Fly to the Sky duo talk bromance
But the duo, who debuted together in 1999, have kicked any doubts about their close friendship and partnership to the curb with their latest album “Continuum.”
The two have clearly put all of their efforts into their ninth record, which is also their first in five years.
They even joked that they should simply stop making music if “Continuum” doesn’t get much recognition.
Wrapping up their run of three consecutive concert series since the album was released in May - some of which were collaborations with other singers - the two sat down with Ilgan Sports, an affiliate of the Korea JoongAng Daily, and shared how nervous they were while preparing for the comeback.
Q. Were you more worried or excited about your comeback?
A. Hwanhee: I worried a lot, of course. I even thought we couldn’t be in this industry if we didn’t do well with this comeback album. We told ourselves that we should strive to be in the top 10 of TV programs that rank songs.
Brian: We were joking that we should not ever see each other again if the album failed.
Your song “You You You” was released at midnight. Were you able to sleep at all that day?
Hwanhee: It ranked No. 1 at 1 a.m. We gained confidence right away. I was very nervous wondering whether it would perform well, thinking that all the other idol stars were watching. But after we saw how high we ranked on the music charts, I felt like we could really make it work this time.
Is it true that there were disagreements between you?
Hwanhee: There were a lot of false rumors. There was a rumor that Brian was trying to sign with another agency and that I tried to disband the group. We both believed such rumors [without checking with each other]. There would have been no misunderstandings if we had met up with each other more frequently and talked. People around us also played us against each other.
But have there been more conflicts after the comeback?
Hwanhee: We don’t really have a reason to fight. We know each other very well so we don’t clash. Both of our families come when we perform in concert, and now we even know each other’s aunts. Because we know each other so well, we just don’t do something that the other person might hate.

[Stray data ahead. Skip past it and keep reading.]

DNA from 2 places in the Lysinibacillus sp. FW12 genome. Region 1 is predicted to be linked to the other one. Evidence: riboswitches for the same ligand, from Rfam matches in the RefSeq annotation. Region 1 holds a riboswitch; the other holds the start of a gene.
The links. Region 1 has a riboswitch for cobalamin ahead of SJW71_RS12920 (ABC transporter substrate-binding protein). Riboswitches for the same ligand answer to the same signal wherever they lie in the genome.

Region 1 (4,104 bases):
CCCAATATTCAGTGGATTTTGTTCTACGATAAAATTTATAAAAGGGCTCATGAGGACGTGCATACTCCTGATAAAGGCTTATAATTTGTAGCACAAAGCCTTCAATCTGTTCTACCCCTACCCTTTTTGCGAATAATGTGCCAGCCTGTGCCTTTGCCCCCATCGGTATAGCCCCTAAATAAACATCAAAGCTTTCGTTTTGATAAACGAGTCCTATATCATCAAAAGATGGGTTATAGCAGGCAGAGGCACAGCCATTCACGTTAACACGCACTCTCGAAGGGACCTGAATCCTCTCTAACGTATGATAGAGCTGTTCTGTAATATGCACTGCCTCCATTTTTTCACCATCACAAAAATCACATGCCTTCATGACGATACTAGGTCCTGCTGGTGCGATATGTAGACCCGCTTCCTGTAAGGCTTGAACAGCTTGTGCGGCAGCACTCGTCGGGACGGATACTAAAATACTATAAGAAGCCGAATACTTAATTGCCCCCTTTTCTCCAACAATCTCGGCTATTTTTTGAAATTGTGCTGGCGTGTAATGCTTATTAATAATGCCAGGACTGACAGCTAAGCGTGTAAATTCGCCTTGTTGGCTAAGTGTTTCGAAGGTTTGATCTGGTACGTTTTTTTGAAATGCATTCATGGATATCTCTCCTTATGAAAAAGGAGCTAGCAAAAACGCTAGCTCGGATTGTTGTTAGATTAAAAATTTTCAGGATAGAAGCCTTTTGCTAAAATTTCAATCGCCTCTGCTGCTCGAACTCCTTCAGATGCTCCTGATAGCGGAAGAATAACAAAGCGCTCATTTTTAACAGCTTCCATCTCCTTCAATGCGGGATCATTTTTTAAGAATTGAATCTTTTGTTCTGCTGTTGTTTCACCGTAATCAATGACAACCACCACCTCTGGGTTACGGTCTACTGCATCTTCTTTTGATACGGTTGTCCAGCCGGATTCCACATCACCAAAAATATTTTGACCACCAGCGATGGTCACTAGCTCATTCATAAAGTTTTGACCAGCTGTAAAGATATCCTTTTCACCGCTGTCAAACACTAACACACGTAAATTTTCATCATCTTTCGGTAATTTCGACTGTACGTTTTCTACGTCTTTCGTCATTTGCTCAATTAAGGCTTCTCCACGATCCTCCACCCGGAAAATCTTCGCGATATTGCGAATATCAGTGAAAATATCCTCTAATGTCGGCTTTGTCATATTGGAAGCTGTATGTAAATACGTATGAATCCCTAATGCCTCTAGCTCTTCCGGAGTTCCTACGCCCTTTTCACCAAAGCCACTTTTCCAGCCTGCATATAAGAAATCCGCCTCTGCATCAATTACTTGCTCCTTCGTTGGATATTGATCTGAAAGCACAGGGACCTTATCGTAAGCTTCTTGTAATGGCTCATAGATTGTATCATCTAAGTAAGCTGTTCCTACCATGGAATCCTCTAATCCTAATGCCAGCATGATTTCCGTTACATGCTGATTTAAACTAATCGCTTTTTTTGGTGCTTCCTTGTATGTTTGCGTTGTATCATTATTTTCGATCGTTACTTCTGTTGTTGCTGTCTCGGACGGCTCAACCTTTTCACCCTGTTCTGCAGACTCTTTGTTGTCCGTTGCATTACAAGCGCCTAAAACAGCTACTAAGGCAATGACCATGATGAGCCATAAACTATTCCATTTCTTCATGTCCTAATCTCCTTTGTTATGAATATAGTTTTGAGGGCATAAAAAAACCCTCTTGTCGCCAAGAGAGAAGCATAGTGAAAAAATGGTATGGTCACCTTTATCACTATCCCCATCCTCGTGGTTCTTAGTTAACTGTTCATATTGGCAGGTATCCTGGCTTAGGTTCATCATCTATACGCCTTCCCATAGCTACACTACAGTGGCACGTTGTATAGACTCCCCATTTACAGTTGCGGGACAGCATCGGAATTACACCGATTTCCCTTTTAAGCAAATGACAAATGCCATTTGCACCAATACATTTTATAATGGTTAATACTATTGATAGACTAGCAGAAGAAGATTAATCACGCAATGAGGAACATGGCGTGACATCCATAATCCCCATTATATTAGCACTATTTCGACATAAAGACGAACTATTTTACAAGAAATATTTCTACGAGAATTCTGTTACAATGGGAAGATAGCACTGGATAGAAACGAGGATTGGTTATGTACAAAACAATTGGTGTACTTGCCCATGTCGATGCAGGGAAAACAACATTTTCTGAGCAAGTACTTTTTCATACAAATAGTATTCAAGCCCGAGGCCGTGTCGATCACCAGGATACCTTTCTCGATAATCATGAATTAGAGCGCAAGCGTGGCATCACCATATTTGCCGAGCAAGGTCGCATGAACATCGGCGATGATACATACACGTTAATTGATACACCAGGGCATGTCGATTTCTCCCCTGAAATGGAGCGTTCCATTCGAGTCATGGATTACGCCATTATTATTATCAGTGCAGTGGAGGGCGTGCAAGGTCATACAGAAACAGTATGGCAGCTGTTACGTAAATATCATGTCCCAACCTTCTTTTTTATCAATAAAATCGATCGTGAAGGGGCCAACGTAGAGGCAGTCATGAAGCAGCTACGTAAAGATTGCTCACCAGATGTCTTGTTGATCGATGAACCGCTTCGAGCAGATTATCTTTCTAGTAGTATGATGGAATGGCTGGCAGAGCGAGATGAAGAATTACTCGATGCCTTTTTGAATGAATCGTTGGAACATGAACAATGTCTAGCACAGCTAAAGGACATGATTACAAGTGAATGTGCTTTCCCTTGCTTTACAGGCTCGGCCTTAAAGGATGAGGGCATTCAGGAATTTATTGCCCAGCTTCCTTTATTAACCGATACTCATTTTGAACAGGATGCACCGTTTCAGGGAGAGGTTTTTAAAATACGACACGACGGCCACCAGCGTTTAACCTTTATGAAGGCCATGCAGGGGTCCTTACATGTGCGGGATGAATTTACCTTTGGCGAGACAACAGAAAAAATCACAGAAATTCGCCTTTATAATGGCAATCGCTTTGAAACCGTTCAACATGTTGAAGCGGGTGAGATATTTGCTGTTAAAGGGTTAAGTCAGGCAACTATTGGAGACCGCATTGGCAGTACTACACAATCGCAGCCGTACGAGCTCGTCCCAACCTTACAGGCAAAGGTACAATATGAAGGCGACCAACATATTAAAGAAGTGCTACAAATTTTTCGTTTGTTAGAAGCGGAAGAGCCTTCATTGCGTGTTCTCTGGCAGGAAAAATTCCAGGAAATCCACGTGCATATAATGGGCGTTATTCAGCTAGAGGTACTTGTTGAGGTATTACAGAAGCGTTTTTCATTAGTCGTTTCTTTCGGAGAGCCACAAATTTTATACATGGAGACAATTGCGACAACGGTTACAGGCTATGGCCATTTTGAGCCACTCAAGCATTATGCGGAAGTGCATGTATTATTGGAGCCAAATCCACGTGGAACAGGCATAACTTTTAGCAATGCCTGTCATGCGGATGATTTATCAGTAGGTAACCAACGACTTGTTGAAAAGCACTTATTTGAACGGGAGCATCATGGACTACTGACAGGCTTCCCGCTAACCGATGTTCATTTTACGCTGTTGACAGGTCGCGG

There are many K-pop groups that break up or have conflicts with their agencies. Do you have any advice for them?
Hwanhee: There are different opinions, as those singers may think, “Oh, I can make more money when I leave,” and agencies may wonder, “We have worked so hard to make you big, how could you do this to us?” Singers and company officials need to talk much more.
Brian: Where you live and how you behave is really important. When you are a trainee, you need to know one another. But after a year or two, it is better for group members to live separately.
When you live under the same roof, you sometimes see a lot of the other person’s bad habits. When you live apart, you miss the times you lived together.
Brian, do you think you work more like a subvocalist in the group and try to do more entertainment shows as a result?
Brian: It is possible to think that Hwanhee does the singing while I do the entertainment shows. We felt like we needed to go on entertainment shows to spread our group’s name. I just did what I wanted to do and that worked.
It worked so well that major broadcasting stations wanted to have us on their shows. But I think Fly to the Sky shines when both of us are together. I like singing without too much technique while Hwanhee is the opposite. We have very different styles. I can’t do what Hwanhee does and he can’t sing like I do.
How do you feel about your style of singing, Hwanhee?
Hwanhee: How I sing is not so trendy. I think I did change it a little, but it would be unnatural to change my style all at once. I think one or two songs that stand out because of my style could be necessary as there are fans who like it.
BY UM DONG-JIN [firstname.lastname@example.org]